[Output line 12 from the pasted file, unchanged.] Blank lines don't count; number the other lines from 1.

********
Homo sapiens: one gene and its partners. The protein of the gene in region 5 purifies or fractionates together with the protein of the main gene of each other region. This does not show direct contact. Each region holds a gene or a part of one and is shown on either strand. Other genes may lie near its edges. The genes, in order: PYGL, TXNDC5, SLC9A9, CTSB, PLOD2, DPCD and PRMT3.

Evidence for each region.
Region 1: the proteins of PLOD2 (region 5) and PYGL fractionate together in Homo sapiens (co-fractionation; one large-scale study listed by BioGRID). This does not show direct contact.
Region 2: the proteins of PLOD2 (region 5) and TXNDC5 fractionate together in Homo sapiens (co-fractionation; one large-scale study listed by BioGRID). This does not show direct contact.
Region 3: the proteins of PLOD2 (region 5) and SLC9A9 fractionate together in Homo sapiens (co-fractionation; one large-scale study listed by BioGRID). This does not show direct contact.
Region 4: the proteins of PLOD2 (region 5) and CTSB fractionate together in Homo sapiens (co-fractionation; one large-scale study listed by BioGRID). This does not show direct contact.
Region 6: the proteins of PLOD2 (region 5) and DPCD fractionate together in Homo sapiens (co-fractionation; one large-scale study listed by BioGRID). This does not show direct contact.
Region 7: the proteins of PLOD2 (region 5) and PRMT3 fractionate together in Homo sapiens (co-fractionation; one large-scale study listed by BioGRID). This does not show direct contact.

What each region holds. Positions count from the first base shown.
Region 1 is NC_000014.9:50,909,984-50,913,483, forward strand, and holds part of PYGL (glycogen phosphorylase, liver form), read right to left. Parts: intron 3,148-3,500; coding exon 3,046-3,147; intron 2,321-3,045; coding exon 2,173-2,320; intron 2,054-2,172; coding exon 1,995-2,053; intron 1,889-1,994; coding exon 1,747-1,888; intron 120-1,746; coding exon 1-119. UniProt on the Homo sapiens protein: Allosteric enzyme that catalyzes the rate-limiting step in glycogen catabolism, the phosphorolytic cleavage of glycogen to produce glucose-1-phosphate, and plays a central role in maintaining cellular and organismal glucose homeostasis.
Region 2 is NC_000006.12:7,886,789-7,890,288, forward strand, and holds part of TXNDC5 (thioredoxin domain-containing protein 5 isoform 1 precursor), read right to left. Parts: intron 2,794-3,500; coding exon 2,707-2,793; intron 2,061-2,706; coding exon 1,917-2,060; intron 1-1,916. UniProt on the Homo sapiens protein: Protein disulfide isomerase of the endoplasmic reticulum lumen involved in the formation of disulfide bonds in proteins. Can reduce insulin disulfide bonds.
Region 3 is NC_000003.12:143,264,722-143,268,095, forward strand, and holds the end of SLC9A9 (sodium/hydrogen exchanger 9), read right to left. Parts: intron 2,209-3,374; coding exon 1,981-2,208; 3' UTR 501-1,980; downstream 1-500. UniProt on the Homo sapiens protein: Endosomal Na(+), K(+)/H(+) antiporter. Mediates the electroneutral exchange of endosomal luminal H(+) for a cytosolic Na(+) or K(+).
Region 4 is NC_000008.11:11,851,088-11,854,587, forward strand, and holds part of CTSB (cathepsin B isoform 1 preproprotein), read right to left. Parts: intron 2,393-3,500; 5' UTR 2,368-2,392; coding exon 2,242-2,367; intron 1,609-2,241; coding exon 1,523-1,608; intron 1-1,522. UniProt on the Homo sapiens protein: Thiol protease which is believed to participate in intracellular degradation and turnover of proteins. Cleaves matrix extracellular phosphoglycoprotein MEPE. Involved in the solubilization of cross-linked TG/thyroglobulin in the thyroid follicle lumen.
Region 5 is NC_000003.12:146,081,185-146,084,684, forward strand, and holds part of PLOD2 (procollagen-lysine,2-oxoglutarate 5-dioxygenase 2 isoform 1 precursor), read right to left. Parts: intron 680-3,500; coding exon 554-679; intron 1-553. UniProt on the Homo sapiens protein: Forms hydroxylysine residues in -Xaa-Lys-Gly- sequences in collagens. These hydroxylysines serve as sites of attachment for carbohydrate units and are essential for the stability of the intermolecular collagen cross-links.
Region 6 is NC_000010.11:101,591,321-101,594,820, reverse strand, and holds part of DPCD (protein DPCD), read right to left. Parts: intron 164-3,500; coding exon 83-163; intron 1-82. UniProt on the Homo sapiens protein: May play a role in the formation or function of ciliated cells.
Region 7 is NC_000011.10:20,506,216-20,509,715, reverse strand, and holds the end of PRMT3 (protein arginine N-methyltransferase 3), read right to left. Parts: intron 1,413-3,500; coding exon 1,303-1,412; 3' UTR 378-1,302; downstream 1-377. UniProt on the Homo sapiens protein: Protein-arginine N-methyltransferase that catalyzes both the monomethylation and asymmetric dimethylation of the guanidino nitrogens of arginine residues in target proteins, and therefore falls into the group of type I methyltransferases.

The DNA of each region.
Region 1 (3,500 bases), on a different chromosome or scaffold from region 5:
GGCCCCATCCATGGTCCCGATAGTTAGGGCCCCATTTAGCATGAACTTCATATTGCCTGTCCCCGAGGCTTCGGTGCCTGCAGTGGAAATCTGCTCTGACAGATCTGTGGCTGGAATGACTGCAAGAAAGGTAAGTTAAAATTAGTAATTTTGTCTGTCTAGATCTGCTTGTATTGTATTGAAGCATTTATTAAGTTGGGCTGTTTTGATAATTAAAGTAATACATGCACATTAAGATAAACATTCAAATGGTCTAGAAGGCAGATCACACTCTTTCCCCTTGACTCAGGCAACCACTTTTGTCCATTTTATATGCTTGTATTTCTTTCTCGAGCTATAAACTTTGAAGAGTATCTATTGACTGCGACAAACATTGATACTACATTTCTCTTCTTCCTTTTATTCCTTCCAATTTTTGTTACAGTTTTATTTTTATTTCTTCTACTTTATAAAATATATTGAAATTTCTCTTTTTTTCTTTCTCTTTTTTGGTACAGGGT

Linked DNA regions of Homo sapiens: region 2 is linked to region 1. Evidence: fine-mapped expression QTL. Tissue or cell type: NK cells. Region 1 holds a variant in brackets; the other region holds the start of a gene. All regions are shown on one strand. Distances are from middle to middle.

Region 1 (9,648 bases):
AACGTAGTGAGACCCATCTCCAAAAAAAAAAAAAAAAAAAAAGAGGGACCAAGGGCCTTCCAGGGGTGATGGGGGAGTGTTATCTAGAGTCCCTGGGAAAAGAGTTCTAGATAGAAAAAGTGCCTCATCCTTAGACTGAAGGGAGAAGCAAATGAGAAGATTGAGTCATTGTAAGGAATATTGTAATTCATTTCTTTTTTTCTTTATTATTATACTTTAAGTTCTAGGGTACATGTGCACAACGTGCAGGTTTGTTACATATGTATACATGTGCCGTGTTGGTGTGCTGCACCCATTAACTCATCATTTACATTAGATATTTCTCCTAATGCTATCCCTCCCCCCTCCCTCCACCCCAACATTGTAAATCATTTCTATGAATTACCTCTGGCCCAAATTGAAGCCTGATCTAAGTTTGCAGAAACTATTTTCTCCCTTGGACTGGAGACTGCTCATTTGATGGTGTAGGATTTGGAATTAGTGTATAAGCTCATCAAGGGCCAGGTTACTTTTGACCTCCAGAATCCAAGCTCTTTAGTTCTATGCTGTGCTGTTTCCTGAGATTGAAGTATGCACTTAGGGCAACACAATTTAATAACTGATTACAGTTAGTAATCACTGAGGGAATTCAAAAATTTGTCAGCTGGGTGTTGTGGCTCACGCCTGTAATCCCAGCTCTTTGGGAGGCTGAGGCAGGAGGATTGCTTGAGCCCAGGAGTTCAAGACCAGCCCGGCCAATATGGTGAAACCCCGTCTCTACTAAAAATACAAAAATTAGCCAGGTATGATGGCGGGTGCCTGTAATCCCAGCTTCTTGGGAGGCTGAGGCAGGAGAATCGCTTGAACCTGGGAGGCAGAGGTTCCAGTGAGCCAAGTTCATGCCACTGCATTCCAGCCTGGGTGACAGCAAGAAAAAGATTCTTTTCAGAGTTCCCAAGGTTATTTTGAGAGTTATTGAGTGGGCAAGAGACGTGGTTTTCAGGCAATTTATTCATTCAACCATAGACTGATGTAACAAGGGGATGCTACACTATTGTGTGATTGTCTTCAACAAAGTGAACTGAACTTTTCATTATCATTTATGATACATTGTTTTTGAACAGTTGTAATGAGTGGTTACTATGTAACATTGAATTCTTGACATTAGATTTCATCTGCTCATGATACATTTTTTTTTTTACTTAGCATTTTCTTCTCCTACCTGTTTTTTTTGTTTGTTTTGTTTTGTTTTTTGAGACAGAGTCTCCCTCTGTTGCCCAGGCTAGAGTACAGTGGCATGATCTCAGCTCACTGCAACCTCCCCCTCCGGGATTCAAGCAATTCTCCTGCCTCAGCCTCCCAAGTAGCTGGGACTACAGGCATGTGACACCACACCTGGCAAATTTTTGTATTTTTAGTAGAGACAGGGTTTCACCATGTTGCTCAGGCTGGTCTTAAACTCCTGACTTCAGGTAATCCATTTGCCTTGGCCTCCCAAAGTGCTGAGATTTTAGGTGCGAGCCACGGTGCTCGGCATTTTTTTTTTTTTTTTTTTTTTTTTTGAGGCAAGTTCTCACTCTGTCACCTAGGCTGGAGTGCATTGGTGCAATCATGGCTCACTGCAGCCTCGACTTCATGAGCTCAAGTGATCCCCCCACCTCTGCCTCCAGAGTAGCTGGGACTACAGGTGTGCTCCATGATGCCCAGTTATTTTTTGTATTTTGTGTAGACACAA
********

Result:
Region 3 is NC_000003.12:143,264,722-143,268,095, forward strand, and holds the end of SLC9A9 (sodium/hydrogen exchanger 9), read right to left. Parts: intron 2,209-3,374; coding exon 1,981-2,208; 3' UTR 501-1,980; downstream 1-500. UniProt on the Homo sapiens protein: Endosomal Na(+), K(+)/H(+) antiporter. Mediates the electroneutral exchange of endosomal luminal H(+) for a cytosolic Na(+) or K(+).